Switching Course on Apologetics

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morbo3000
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Re: Switching Course on Apologetics

Post by morbo3000 » Tue Sep 06, 2016 9:29 pm

@jason. I assume you mean the new atheists. Dawkins, Sam Harris, et al. Agreed. They are a nasty bunch. They are atheist fundamentalists imo. And while Bart Ehrman accurately represents the current state of biblical scholarship, he is too bitter about his evangelical upbringing and it comes out in his debates. So as much as I think his books are sound, I can't recommend them to people.

My opinion is that in order to do apologetic work in the 21st century, you have to acknowledge the church's antagonism against naturalism and historical studies. This is killing the gospel. College students are on the battlefront in the war. The church's insistence on inerrancy and scientific and historical accuracy of the Bible has left Christian students without the tools to contextualize Christianity within the new reality. Josh McDowell and Lee Strobel won't stem that tide because they aren't addressing the core problem that millenials face: the incongruity between modern research and the traditional view of the Bible.

There are other options. In fact... I'm writing on this subject myself. :)


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Jason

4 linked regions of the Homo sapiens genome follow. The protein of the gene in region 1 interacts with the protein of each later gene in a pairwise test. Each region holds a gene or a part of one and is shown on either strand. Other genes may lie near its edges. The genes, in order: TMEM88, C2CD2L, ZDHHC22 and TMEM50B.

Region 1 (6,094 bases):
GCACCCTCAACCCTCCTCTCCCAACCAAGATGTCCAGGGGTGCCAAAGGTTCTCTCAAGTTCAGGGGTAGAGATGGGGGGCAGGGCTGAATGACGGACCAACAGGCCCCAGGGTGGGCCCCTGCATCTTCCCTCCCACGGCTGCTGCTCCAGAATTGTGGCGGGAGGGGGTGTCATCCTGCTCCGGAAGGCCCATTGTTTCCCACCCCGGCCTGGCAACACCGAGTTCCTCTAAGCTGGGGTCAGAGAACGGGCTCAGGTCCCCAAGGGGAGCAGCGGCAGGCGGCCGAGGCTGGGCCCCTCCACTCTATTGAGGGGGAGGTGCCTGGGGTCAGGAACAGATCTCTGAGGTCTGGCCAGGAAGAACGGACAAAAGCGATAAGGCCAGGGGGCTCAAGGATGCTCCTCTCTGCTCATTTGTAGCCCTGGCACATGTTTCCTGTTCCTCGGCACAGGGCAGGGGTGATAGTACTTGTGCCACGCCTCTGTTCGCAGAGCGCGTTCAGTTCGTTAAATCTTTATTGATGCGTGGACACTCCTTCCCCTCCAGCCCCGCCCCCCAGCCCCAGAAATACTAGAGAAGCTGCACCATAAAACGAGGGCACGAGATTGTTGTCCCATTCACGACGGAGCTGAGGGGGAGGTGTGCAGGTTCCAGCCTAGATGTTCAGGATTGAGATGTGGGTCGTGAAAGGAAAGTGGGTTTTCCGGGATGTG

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Re: Switching Course on Apologetics

Post by Jason » Wed Sep 07, 2016 8:13 am

My opinion is that in order to do apologetic work in the 21st century, you have to acknowledge the church's antagonism against naturalism and historical studies. This is killing the gospel. College students are on the battlefront in the war. The church's insistence on inerrancy and scientific and historical accuracy of the Bible has left Christian students without the tools to contextualize Christianity within the new reality. Josh McDowell and Lee Strobel won't stem that tide because they aren't addressing the core problem that millenials face: the incongruity between modern research and the traditional view of the Bible.
These points are certainly worth considering. Are you familiar with Bruxy Cavey's work? If my approach is modeled after anyone, it's probably him. He's very artful in sidestepping those landmines you mention because complex subjects can't be addressed in short conversations. Once you realize that you don't need an inerrant Bible or a 6-day creation to make the case for Jesus, the burden is lifted. And the Lord's burden is already light. :-)

I tend to be more conservative on issues like the reliability of the gospels but not because I'm unaware of liberal scholarship. I'm simply not persuaded by it. The same goes for some scientific paradigms. I was having lunch with a former Christian turned agnostic fellow and told him I honestly wish I could be persuaded about these issues because holding minority opinions about anything can feel very unpleasant. I was practically begging him to give me persuasive arguments but he floundered.

You could be right that millennials are rejecting the gospel due to perceived scientific ignorance on the part of Christians, but the millennials I've encountered in conversation don't exactly strike me as intellectuals. Most seem to merely adopt the common opinions of their contemporaries. This kind of GroupThink is an unappealing quality, whether in religious circles or secular. For this reason, I remain skeptical of majority opinion, whether in the church or in the halls of academia. It's just too easy to adopt the views of those we're most seeking to impress. Human nature.

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